The Harpoon Blog

Tips for Writing a Resignation Letter

by Sylvia Burleigh in Business Tips

Remember that excitement you felt when you accepted your current position. Want to keep those feelings alive and reputation intact long after you’ve said goodbye? Then write a resignation letter that will knock their socks off. Make them feel so good about their initial decision to hire you that they’ll want to work with you again and again.

We’ve all seen how viral a “sour” online resignation letter can ripple through the Internet, like the one written by a former Goldman Sachs Executive. But the last thing you want to be remembered for at any organization is a bitter send off.

Writing a less-than- positive resignation letter can be hazardous to your reputation. Even if you didn’t like your job, leaving doors open to future collaborative work shows professionalism. Who knows, maybe your former employer will be the best client you’ll ever have.

One way to keep the doors open is to write a resignation letter that shines as much as your past job performance. Here we give a few guidelines to writing a constructive and favorable resignation letter that can open doors to future collaboration and other freelance possibilities.

Express the Purpose of the Letter

State within the first line of the letter that you are resigning, giving your notice and your end date. Generally, any fair notice would be two weeks time. If you’re further up the corporate ladder, it may require a longer term.

One rule of thumb is to give your employer a notice that is the equivalent to your annual vacation time. So, if you’ve accumulated six weeks’ vacation time give six weeks’ notice.

Swallow your Pride

I know the standard advice about leaving a job you hate is to make your resignation letter short and sweet. But as I mentioned above, any employer even a difficult one, has the potential to be a great client in your new freelance business. They can also open doors to potential contacts or possible referrals.

So follow up the bad news with some good feelings. Whether bad or good, every job has taught you something. Whether you’ve gained tons of visibility, new contacts or learned more about a particular industry, it has given you something in return. In your resignation letter, be sure to express your gratitude for the lessons you’ve learned and the experience you’ve gained.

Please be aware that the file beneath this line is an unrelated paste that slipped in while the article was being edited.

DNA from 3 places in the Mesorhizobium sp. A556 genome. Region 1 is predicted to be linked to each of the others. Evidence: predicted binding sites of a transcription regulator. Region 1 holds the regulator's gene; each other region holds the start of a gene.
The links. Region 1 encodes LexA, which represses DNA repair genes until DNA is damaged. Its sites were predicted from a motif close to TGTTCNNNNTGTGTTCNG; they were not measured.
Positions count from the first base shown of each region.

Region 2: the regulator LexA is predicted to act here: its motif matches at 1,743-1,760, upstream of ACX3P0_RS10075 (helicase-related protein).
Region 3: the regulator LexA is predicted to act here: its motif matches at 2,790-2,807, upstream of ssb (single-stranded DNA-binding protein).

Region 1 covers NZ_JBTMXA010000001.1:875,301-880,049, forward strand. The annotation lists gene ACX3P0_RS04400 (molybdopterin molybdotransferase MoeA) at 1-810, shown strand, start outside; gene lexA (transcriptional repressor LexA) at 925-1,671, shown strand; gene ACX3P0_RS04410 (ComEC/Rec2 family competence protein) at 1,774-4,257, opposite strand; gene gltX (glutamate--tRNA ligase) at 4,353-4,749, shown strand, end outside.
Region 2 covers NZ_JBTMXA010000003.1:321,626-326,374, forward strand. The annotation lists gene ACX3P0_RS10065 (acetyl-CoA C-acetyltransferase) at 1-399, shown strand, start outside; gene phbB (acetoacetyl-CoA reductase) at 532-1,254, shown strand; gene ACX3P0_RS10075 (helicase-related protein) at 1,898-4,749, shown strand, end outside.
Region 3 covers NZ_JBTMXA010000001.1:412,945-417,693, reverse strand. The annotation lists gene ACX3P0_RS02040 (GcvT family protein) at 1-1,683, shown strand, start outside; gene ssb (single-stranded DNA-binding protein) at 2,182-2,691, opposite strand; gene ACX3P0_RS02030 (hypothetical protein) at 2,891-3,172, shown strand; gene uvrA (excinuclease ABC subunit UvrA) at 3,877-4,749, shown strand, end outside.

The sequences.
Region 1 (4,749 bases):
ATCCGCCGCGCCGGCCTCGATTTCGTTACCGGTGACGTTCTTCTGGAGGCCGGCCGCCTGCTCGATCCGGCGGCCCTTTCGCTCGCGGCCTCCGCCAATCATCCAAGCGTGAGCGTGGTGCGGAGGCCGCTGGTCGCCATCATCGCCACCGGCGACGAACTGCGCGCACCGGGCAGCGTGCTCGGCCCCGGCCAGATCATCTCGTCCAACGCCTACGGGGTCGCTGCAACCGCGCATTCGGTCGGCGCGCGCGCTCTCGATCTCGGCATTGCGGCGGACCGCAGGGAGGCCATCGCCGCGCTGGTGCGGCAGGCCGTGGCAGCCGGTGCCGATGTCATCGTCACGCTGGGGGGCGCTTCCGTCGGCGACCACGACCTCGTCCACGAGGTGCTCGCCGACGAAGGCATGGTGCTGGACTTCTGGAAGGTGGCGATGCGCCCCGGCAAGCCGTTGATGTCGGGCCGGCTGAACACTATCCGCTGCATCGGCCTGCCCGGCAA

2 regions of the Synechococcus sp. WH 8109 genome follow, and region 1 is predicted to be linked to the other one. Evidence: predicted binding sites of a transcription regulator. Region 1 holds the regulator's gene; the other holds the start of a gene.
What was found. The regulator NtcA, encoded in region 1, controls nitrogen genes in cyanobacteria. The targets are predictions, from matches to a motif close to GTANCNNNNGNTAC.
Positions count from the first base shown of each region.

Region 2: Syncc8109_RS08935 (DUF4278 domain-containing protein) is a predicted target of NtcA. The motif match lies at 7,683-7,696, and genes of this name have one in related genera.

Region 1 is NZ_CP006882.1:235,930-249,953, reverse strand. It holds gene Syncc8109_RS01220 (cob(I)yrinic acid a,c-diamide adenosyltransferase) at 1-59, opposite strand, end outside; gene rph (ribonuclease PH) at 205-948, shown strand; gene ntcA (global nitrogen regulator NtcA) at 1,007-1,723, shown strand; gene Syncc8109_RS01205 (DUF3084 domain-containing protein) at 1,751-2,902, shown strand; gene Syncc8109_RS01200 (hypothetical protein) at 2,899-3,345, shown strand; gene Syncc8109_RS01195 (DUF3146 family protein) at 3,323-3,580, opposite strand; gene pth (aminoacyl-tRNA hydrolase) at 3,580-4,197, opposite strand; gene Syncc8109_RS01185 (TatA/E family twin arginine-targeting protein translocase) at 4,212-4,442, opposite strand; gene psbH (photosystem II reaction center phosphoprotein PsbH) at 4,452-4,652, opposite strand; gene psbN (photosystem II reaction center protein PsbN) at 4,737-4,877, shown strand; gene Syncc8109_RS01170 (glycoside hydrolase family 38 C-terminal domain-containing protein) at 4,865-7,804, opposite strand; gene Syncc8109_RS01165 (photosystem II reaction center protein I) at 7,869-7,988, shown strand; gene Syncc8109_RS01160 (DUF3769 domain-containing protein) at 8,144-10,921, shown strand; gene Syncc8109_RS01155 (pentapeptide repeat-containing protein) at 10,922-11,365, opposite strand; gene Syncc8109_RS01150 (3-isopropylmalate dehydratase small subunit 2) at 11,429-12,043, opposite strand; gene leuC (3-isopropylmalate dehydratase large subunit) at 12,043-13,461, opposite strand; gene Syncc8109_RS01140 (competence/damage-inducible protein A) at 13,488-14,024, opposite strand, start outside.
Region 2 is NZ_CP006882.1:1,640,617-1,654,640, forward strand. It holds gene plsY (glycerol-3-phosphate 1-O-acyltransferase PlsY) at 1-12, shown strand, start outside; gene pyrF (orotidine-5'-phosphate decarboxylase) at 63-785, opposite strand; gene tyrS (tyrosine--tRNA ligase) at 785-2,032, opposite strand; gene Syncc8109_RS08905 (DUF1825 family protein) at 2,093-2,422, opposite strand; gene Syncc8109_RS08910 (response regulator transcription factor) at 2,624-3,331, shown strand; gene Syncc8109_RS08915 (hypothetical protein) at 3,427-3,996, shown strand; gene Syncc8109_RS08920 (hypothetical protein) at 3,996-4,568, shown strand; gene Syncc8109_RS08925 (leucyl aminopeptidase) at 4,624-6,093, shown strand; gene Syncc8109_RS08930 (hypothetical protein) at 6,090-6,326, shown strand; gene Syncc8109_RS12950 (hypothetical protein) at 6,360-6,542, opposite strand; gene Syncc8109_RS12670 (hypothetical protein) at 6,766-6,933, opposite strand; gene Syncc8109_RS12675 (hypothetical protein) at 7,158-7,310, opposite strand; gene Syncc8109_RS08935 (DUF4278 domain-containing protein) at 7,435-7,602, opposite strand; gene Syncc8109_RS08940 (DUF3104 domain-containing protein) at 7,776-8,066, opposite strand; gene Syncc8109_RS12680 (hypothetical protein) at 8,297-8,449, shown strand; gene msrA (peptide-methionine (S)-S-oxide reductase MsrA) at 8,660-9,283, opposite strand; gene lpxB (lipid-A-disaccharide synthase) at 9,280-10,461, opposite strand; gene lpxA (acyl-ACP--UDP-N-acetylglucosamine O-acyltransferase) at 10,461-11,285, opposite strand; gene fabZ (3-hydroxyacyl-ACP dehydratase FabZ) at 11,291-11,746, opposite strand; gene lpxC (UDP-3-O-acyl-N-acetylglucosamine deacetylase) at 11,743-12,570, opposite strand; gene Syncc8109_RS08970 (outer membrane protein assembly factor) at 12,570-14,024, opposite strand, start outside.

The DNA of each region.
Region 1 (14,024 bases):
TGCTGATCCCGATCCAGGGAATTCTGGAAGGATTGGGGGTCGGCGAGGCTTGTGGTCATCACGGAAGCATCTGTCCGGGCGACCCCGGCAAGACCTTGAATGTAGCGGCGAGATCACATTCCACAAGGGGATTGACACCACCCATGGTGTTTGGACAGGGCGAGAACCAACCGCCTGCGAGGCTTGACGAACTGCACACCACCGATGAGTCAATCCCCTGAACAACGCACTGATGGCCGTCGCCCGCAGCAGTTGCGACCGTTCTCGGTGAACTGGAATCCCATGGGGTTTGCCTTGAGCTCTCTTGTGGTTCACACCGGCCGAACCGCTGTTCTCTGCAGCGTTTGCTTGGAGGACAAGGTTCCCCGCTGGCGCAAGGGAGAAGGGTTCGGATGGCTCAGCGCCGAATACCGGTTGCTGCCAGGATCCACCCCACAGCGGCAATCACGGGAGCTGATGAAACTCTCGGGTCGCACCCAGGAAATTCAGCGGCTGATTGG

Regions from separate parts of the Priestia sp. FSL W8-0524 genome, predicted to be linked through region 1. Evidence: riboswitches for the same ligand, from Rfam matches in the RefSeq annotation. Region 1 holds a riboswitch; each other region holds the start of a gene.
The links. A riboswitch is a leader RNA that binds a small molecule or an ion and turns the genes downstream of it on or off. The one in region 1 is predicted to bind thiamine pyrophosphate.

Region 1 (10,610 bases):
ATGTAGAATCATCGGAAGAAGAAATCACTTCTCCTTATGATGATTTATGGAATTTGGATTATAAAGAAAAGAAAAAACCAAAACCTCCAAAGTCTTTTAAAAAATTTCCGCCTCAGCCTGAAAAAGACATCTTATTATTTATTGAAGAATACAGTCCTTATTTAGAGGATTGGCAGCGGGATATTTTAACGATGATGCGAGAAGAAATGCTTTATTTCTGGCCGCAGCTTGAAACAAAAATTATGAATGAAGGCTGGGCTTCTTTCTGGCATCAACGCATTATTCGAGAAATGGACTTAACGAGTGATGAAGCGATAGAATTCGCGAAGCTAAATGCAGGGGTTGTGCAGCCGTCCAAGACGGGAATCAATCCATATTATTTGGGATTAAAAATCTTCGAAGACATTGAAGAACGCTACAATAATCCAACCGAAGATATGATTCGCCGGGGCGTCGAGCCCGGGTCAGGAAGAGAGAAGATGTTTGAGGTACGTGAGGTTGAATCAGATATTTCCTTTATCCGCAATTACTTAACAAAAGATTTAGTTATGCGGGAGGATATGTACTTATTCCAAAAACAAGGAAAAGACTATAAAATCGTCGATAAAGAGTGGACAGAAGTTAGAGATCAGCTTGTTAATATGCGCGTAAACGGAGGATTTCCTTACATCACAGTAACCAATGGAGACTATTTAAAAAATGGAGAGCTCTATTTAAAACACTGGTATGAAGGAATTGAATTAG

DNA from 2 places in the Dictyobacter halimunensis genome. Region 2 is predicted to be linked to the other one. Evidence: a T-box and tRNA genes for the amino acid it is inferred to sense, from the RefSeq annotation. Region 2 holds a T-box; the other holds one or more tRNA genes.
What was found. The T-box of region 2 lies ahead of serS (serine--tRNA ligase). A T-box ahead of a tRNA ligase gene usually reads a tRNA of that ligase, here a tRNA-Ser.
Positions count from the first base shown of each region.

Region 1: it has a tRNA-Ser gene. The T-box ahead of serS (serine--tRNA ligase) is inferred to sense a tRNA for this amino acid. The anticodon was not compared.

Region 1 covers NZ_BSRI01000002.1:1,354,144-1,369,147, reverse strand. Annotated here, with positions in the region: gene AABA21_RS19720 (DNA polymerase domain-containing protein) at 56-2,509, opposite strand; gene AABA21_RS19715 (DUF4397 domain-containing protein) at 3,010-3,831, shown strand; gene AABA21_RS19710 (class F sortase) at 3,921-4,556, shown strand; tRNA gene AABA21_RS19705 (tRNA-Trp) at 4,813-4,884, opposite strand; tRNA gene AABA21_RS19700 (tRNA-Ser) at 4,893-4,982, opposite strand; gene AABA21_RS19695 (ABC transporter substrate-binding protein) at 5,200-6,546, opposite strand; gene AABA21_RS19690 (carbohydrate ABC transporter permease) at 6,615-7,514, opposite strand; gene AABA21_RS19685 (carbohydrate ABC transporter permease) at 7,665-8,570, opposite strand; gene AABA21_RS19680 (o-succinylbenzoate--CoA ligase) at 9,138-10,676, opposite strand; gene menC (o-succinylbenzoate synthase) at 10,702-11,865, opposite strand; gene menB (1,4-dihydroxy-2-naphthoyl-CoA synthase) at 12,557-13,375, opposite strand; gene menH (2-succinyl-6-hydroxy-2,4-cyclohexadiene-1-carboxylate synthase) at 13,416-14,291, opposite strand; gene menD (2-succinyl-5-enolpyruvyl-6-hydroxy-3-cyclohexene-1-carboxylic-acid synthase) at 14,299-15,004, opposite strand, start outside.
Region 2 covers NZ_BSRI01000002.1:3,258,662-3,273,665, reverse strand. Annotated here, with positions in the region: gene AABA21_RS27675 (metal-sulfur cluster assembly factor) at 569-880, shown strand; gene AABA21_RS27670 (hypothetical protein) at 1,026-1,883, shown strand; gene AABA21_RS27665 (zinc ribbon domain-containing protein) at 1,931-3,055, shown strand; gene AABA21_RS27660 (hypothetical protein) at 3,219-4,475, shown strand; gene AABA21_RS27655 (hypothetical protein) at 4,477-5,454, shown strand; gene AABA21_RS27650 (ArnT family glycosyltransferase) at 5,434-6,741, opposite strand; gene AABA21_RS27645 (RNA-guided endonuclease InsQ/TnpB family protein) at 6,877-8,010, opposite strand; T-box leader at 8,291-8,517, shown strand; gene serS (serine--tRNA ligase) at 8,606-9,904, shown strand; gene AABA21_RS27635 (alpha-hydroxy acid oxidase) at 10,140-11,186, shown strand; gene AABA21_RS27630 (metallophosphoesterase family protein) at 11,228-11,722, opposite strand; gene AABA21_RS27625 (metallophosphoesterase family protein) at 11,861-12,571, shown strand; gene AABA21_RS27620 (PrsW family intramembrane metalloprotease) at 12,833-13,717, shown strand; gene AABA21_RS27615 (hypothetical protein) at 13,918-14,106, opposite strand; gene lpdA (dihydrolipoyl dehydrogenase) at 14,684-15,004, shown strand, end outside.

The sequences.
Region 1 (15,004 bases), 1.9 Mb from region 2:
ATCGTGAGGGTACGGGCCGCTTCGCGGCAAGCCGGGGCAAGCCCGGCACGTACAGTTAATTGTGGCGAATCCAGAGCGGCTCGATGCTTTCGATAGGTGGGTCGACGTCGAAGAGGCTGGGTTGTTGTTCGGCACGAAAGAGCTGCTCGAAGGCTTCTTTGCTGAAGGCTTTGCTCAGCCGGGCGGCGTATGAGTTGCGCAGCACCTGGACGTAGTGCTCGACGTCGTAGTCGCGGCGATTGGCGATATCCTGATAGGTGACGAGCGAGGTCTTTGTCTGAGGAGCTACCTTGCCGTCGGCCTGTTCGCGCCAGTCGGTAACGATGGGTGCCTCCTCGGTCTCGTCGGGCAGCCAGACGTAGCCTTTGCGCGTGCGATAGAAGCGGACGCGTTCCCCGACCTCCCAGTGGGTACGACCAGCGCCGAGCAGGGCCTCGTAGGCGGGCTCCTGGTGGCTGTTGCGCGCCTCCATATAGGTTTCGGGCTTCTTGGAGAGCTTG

When expressing your gratitude, don’t be afraid to mention colleagues by name. If you’ve enjoyed working with them, they’ll be more inclined to help you along your journey as a freelancer moving forward. It will also go a long way if you tell them personally how much they’ve helped.

Remind them of your Accomplishments

Don’t brag about how great you were in your position, or recite every award you’ve ever won. But do leave them with a gentle reminder of some of your best accomplishments.

For example:

This wasn’t an easy decision for me to make. I leave behind some of the most innovative colleagues I’ve ever known. Working on ABC project with so-and-so manager was a rewarding challenge. I learned so much from this accomplishment and from other members of the team. So-and-So has been an excellent manager and his/her guidance has been a true benefit to my success here at Rockstar Inc.

I believe you get the idea. Regardless of your feelings, just be as diplomatic and positive as possible. Never leave them with the feeling that your exit is all about them.

At this point, explain that you will be glad to train your placement. Be sure to include how you will transition any unfinished business. It also wouldn’t hurt to include the drop off date for company materials and property, such as laptops, cell phones, etc.

Give a Reason for Leaving

For a freelancer, this is a must-have on your resignation letter. Placing this in your letter opens the doors to possible discussion about future collaboration.

If you don’t see this as possible, you can briefly explain that you’re leaving to become an independent consultant or starting your own business. You don’t have to go into detail here; just one short sentence will be fine.

The other option is to leave it out of the resignation letter, but be prepared to be asked about your next career move. Also, review your non-compete agreement if you‘ve signed one, and read our tips about leaving your day job.

Express an Interest in Working Together in Another Capacity

In the game called career advancement, the players may be the same but positions can change. The co-worker beside you can one day be your boss, and on any other day, your former employer is now your client.

Leave in a respectful, graceful manner, and they may be inclined to retain your services in the future. Add your wonderful job performance as the cherry on top, and they may be singing your praises to other industry contacts and potential clients without you even knowing it.

Always conclude your letter with a heartfelt thank you. Regardless of whether your experience was truly gratifying or not, you’ve got nothing to lose and everything to gain when you take the high road.

Delivery of your resignation letter is just as important as what the letter contains. If you work remotely email is fine. If you work with your boss every day, deliver your notice in person. As you move forward with your freelancing career, try to remember that every contact and every position becomes an extension of you and your professional reputation.  

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